Tightening the Noose?
More than two years of intense investigation by state and federal law enforcement officials finally paid off last week. That is, if you call last week's plea deal by former Fletcher Allen CFO Thad Krupka a payoff.
Ol' Thad pled guilty to three measly state misdemeanors for lying to a state agency about the true cost of Fletcher Allen's scandalous Renaissance Project.
What Mary Fanny officials and trustees deceitfully called a $173 million expansion in 2002 now clocks in at almost $370 million. And you, the health-care consumers of northern Vermont, are the ones who will pay the tab for decades to come out of your jacked-up insurance premiums.
Krupka, now living in Minnesota, will not be going to jail for his role in the biggest financial scandal in Vermont history. He will pay a hefty $170,000 fine. If Thad continues to do a good job of singing like a stool pigeon, his future is a bright one.
Krupka's plea deal brings the government one step closer to nailing the Renaissance Scandal's kingpin -- Krupka's former boss, ex-CEO Bill Boettcher. But let's face it, folks, this very expensive two-year-plus federal and state criminal investigation has yet to show any results that justify the money, time and effort.
As pointed out here, one problem investigators have in prosecuting Big Bad Bill on federal felony charges is proving Boettcher personally benefited from the fraud. Take notice that Krupka pled to state, not federal, charges.
And several sources indicate there's a very strong likelihood that Boettcher, like Krupka, will not spend one night behind bars for his ethically flawed Renaissance masterpiece, even if a plea deal is eventually agreed to.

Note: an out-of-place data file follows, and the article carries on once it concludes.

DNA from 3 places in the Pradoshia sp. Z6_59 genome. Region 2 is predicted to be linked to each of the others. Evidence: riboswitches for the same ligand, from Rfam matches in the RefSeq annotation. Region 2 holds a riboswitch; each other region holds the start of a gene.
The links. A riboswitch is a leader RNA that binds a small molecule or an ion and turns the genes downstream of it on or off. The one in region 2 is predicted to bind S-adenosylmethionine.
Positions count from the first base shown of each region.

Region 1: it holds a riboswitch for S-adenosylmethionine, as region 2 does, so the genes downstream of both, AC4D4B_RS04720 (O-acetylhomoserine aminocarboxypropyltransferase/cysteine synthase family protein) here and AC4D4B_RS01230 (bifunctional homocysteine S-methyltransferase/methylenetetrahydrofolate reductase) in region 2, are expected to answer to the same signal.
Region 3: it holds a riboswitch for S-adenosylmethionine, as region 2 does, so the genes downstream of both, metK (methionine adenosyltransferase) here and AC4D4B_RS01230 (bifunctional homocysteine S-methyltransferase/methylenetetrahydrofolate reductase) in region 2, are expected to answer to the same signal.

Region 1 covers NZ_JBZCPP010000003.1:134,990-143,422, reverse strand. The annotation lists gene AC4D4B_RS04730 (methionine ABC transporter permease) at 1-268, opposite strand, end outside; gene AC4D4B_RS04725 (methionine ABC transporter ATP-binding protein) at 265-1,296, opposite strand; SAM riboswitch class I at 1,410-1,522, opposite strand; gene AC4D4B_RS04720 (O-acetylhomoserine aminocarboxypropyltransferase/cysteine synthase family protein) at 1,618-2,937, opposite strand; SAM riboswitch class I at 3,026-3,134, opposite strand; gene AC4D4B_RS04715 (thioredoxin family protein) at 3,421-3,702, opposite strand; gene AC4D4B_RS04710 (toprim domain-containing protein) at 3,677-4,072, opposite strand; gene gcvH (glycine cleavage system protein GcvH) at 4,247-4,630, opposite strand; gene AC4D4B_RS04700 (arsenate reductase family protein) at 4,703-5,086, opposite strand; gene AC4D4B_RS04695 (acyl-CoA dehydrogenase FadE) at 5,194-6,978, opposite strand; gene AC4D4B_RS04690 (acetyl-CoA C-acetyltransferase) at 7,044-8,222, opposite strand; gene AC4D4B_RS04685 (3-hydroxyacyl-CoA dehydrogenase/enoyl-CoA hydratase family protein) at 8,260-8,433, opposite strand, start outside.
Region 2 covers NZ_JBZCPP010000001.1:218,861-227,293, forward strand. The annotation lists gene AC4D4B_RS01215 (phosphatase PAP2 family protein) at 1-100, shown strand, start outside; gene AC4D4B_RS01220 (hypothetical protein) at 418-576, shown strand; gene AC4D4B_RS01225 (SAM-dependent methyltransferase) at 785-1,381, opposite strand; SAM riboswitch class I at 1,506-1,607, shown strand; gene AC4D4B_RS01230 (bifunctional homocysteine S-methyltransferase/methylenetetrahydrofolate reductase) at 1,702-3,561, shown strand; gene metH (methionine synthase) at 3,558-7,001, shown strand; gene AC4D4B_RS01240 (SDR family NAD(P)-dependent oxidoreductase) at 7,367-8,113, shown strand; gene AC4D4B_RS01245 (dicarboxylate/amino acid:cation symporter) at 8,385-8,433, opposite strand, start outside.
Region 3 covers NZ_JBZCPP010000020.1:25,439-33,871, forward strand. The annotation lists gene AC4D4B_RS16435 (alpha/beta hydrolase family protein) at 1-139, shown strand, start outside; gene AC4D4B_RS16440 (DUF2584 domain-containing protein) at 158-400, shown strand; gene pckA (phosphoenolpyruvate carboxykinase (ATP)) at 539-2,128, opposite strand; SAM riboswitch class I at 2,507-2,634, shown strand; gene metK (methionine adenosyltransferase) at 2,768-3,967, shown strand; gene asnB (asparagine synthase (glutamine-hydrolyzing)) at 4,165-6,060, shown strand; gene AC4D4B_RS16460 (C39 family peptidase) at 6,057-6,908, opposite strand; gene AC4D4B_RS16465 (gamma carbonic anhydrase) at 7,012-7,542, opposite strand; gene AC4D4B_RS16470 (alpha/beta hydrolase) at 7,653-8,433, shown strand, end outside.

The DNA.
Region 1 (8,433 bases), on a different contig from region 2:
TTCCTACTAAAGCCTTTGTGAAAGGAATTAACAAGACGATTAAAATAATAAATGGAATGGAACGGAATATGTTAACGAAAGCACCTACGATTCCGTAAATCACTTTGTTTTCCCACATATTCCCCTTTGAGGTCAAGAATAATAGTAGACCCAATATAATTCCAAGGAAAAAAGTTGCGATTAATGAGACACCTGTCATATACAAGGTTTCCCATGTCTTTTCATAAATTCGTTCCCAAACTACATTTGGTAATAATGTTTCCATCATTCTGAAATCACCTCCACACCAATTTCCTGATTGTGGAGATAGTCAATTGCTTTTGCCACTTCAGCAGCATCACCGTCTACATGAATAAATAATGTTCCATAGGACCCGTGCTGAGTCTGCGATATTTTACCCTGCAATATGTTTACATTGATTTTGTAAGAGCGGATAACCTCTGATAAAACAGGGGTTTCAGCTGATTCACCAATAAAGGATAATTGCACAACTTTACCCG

Instead, we're told, prosecutors are pondering what would be a "tough enough sentence" to satisfy the ripped-off Vermont public?
For example, how about a multimillion dollar fine and hundreds of hours of community service?
What if the former Fletcher Allen Liar-in-Chief had to pick up trash along the interstate for a month? Clean toilets at the Waystation shelter? Pop zits with his teeth?
Okay, just kidding about the toilets and the zit-popping.
But the fact is, if Boettcher sails away into the sunset without a felony conviction and time in the slammer, a few somebodies are not going to be looking too good, and they know it.
There are also indications that another reason for the slow progress is the fact that the term of the first federal grand jury panel investigating the scandal has expired. Pros-ecutors would then have to go back to square one with a newly impaneled grand jury.
What a mess!
P.S. Former Mary Fanny trustee Con Hogan contacted us this week from Ireland. Hogan is advising the health services in County Kilkenny, which just happens to be yours truly's ancestral homeland.
Hogan resigned in disgust, we reported a few weeks ago, because the four entities that own Fletcher Allen refused to share any power with the public.
As Con kindly put it, "They have a long way to go."
Hogan's resignation, or rather the fact that his resignation went unreported by both the Freeps and local TV news, has become something of an inside media joke.
Since reporter Steve Kiernan left The Burlington Free Press a couple months back, the paper has dropped Fletcher Allen coverage like a stone. And whenever the Mary Fanny's mentioned by Ch. 3 "medical reporter" Sera Congi these days, it's usually about a philanthropist's donation or a ribbon-cutting.
For some unexplained reason, the local mainstream press has abdicated its watchdog responsibilities.
Fletcher Allen Communications Director Maria McClellan told Seven Days that the Free Press and WCAX don't even cover the scandal-ridden hospital's trustee meetings anymore.
Award-winning journalism, eh?
Superman Lives On -- "That was not happy news to wake up to this morning," said Vermont's senior senator Monday.
Sen. Patrick Leahy was talking about the death of an actor who won fame for playing a superhero on celluloid. But it was the years he lived as a cripple that showed the world how truly super Christopher Reeve was.
"A lot of people would have given up long ago," remarked St. Patrick. "He suffered a lot of setbacks over the years, but he kept right on fighting."
The funny thing is that 20 years ago it was the tall, bald guy from Vermont who inspired Superman.